The Ironwood Times from Ironwood, Michigan on October 14, 1942 · Page 11
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The Ironwood Times from Ironwood, Michigan · Page 11

Ironwood, Michigan
Issue Date:
Wednesday, October 14, 1942
Page 11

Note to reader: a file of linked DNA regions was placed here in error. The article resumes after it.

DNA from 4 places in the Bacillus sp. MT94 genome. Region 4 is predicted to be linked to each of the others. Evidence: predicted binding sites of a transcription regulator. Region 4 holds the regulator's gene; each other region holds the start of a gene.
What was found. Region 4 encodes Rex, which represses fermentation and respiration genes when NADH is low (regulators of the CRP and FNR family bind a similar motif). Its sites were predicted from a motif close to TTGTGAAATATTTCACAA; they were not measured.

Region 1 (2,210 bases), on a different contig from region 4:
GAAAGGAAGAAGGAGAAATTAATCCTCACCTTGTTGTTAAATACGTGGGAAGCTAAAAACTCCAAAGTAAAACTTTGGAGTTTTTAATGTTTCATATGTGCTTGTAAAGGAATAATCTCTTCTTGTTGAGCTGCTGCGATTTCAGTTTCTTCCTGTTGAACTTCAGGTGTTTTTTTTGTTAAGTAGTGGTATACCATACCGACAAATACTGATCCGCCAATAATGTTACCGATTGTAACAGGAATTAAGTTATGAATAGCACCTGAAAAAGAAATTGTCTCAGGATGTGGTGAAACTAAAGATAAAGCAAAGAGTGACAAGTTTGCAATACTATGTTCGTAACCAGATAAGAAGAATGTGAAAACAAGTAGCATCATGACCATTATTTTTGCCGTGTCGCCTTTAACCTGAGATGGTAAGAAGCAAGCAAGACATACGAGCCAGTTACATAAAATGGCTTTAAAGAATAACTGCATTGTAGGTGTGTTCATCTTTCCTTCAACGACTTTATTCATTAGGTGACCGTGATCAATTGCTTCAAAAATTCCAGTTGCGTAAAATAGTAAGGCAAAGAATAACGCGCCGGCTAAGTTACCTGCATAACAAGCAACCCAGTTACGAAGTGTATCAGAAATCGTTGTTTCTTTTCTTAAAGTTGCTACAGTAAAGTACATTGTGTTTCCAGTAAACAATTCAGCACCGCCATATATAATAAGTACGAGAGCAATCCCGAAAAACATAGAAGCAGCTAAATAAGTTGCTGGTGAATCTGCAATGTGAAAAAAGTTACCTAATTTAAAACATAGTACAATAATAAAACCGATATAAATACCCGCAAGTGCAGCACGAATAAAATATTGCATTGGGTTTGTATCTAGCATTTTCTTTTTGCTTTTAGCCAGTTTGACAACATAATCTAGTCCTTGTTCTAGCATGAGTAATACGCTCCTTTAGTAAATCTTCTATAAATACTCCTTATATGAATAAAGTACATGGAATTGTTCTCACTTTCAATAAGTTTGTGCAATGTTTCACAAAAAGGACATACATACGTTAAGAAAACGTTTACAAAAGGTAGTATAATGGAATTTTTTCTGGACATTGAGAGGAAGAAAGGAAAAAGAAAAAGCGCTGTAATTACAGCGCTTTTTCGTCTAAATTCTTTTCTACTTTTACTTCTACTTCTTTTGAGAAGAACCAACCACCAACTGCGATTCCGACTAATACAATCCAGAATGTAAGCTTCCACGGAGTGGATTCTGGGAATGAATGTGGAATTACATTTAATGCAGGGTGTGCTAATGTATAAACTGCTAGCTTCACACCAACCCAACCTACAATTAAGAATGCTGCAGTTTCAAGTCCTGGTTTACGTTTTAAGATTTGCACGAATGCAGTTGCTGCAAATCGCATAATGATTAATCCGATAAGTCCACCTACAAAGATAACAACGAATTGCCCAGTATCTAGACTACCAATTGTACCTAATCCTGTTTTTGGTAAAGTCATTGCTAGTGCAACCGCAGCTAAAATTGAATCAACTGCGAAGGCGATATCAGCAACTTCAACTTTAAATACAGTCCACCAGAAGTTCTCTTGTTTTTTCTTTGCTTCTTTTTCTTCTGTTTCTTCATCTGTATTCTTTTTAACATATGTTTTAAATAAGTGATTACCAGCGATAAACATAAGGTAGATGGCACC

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October 14, 1942 THE IRONWOOD TIMES, IRONWOOD, MICHIGAN Page Eleven SPORTS • OUTDOOR • TIMES * Edited by R. B. Trout, Ironwood Times staff writer Those of you who may have been fortunate and driven In Western Minnesota or the Eastern part of South Dakota will appreciate the thrill received '.when you see those beautiful pheasants go through their maneuvers. The South Dakota pheasant land surrounds the home community of George S. Henry 6f the National Metals Bank. No fall ever passes that he does not wander back home to get in his share of pheasant hunting. This year he took Gordon (Picky) Scott with him on the hunting trip. John Kennedy, Marco Gerovao and many other local people whose names we have not been given were in the Wahpeton, N. D., and Breckenridge, Minn., territory. Gordon Connor, who in company with Irving Voyer and John P. Victor, hunted pheasants in the vicinity of.Clark, S. D., told the Wakefield Rotarians a little about his experiences. Connor, Voyer and Victor were highly enthusiastic about the hunting declaring , that birds were exceedingly plentiful and that anybody, whether a hunter or not, could get his limit every day. While most hunting was done by driving the birds through' the corn-, fields, many hunters hunted only from their cars on the highways. Mr. Connor explained that in 1882 a pair of pheasants was introduced into South Dakota from Oregon. With protection for ten years, and an opened season since that time, conservation people of South Dakota estimate there are four million birds in that state. The men recommended the hunting, not only because it was an inexpensive sport, but that hunting could be done under the moat favorable weather conditions. Mr. Victor explained that hunting started at noon each day, which enabled him to spend his evenings at the show or in church and still have plenty of time to sleep in the morning before hunting time. The trio made their headquarters at a farm house near Clark, S. D. The people were hospitable, living and eating conditions superior, the men reported. Late fall spearing of ciscoes, whitefish and carp, permitted because this food supply cannot be tapped by ordinary hook-and-line angling, will begin shortly in 29 counties, the conservation department reports. Last season nearly 1,000 fishermen bought the special $1 fall spearing licenses which are issued only by conservation officers. Each license specifies the waters on ( which it is to be used, and is obtained from the officer of the county in which the water to be fished is located. Spearers are permitted to use artificial lights. Cisco netting, which is localized in a few southwestern counties, does not begin until November 15. Michigan hunters looking about for cold storage lockers in which to keep some of the game they hope to kill this season are reporting freezing facilities already jammed with food and waiting lists on the books of some locker establishments. The conservation department, which administers the recently liberalized game storage law, looks for a revival of cold-packing and other methods of canning among" hunters who want to use their game throughout the winter and did not have a freezer locker rented when talk of meat rationing began. Permits are needed for canning also. The new game storage law allows keeping of game under permit for six months beyond the time regularly allowed for keeping it without a permit—which is: 30 days after the close of the season for small game and 60 days after the close of the season for deer and bear. Whatever the Michigan hunter's luck this year, the 1942 hunting season—the first of the war—will be a season to remember. The hunter's travel must be carefully planned to consume the least gas and use the least rubber possible, and when he .succeeds in breaking away from top-speed war work for a few days' relaxation, he will proceed to his destination at the novel speed of 35 miles ah hour. Every time he fires his. gun he will pock up the ejected shell, to save the brass. Though he pursues his game on remote wijld lands, he still will keep an eye open for old scrap iron to be collected or reported. If he kills a duck or goose he is requested to have the feathers, to build a reserve against 'the growing scarcity of commercial eiderdown. If he kills a deer he is asked to save the hide for leather. The meanest of small game animals can be made to yield a pound or so of fat for explosives manufacture. And all the meat for the table the hunter can bring home will help relieve a fresh meat scarcity. An eaf-tagged black and white tomcat answering to the name "Kitty" at Rose Lake wildlife experiment station is known to have accounted for at least 14 young cottontails during two months this summer, and station flel'd men are wondering whether he is an ordinary alley-run cat or a hunter of exceptional ability. "Kitty" was neither punished for the killings nor caged up to keep him from doing more harm. Instead, he was kept under the closest possible observation so that game men might measure rather than guess at the startling toll of wildlife taken every summer by tens of thousands of house •cats thoughtlessly abandoned or allowed to roam. In spite of the "take" by cats and other native predators, prospects for rabbit hunting at the Rose Lake station appear to be the best in years, game men say. James Gleason and Phil Silvers, who handle the comedy end of 'Tootlight Serenade," the new 20th Century-Fox musical coming to the Ironwood Theatre Sunday, Monday, Tuesday and Wednesday are fast emerging as one of the most amusing teams in Hollywood. They were both featured in "My Gal Sal," and in "Footlight Serenade" they work in really close harmony. Gleason appears as a worried theatrical producer, while Silvers is at home in the role of his crony and star comedian, who is the cause of most of Jimmy's imagined blues. They make a grand team for the simple reason that Gleason is .the practitioner of the "slow burn" and must be complemented by someone to "touch the fire" to him. And who could do that better than Phil? He doesn't see well, hear well or do anything well, except 'talk—and that at all times. As a result, he keeps Gleason's "burn" working overtime in "Footlight Serenade," which 'at the same time he doesn't bother, to hide his "fire" under a bushel basket. . Betty Grable, John Payne and Victor Mature are starred in the rollicking musical, which boasts' a sterling cast of favorites, including curvaceous Jane Wyman, the aforementioned Gleason and Silvers, and the glamorous Cobina Wright, Jr. The film was produced by William LeBaron, directed by Gregory Ratoff and written by Robert Ellis, Helen Logan ,and Lynn Starling from a story by Fidel LaBar- bar and Kenneth Earl. Music is by Leo Robin and Ralph Rainger, •while Hermes Pan .staged the dances, whi^h (feature the able talents of curvaceous Betty. RADIO on the RANGE By Ray D. O'Dial. By Leno Colla The stubborn Hurley Midgets came from behind late in the fourth quarter to whip the Red Devils, 12 to 7, Saturday after- moon on the Hurley field. A pass from Mosselle to Thomas set up the stage for the touchdown that decided the game. Mosselle then out-raced a host of Red Devils around left end for the winning tally. Ironwood scored in the third quarter on a pass from Johnson to Pollari. The elusive Pollari behind some fine blocking raced 80 yards. Hudacek made the extra point good. Hurley had previously scored on a pass from Mosselle to Thomas in the second quarter. Ironwood blocked the try for the extra point. Although the victors drove up and down the field for 13 first downs against seven for the Red Devils, the game was hard fought througghout. The penalties were few—two offsides on Hurley and one offside and a clipping penalty on Ironwood. The Midgets will be host to the Bessemer Speed Boys Saturday and as was the case last year will be battling in a game that may decide the district championship. Both Bessemer and Hurley are undefeated in conference play. Hurley has defeated Ashland, Ironwood and Wakefield. Bessemer has defeated Ironwood and Wakefield. "What Can I do" just about sums up what Americans everywhere felt after their' anger at the infamous Jap attack at Pearl Harbor was supplanted by cold, hard reasoning. The creators of "Double or Nothing", the famous quiz show heard over WJMS every Friday evening at 8:30, felt that now that we were at war it was not enough for this program to entertain millions of radio listeners. They decided it was their added duty to \itilize their contact with millions of Americans for the war effort. Out of this decision grew the weekly salutes to the various war effort organizations. So enthusiastic has been public acceptance of (this idea that their loyalty has made it possible for "Double or Nothing" to be brought to countless new millions through the use of Mutual's full network of 203 stations, the largest single hookup in the world. To it's creators, this means increased opportunities to put this fun show to work for Victory. "Double or Nothing" brings you Walter Compton, his quiz contestants, tenor Frank Forest, Nat Brusiloff's Orchestra, and guest stars. CO-STAR WITH TREMAYNE IN "FIRST NIGHTER" The "most married" actress in radio has tumbled to Cupid in real life. Barbara Luddy who, as co-star with Les Tremayne on Mutual's "First Nighter" has been "married" more times than any other actress, became the bride of R. Ned LeFevre, announcer-actor. The Little Theatre Off Times Square, heard over WJMS and Mutual's coast'to coast network every Sunday, 5 to 5:30 p. m. CW1, featrues Barbara Luddy and Les Tremayne for the 6th consecutive year. Miss Luddy's wedding took place on September 18th at the Winnetka, Illinois, home of Mr. and Mrs. L. T. Wallace. rillllllltllrlllllMUIHIIIIIIIIII1IHIIIMIIHHIMHIHIIUIMIUJHIIIMIIt1MIIIIMIIIl>MllllinuilliillnMMHiniiriiiimni>i"m»—— u—..™.™... •.«>.. ™™ RON WOO Your Favorite Theatre AIR CONDITIONED! Thursday, Friday, Saturday THOMAS MITCHELL CLAUDE RAINS JEROME COWAN -KLINE REYNOLDS Urnta* ft MODE' MAYO rrodtnribyKUMHELUmER A 20th CENTURY-NX Sun., Mon., Tues., Wed. >,-'?« '«*' a&flW VI A musical miracle I fff?;' ; / * hat ' s a tonic for "•!-•*'•* lL t« I the times! Victor »>\s >. JANE WYMAN-JAMES GLEASON 1 PHIL SILVERS • COBINA WRIGHT. JR. Dirarltfl .")y C.-egor/ Roloff Produced b/ William IcBaron The New THEATRE Saturday and Sunday GENE AUTRY in "Home In Wyoming Also—"Night In New Orleans 99 99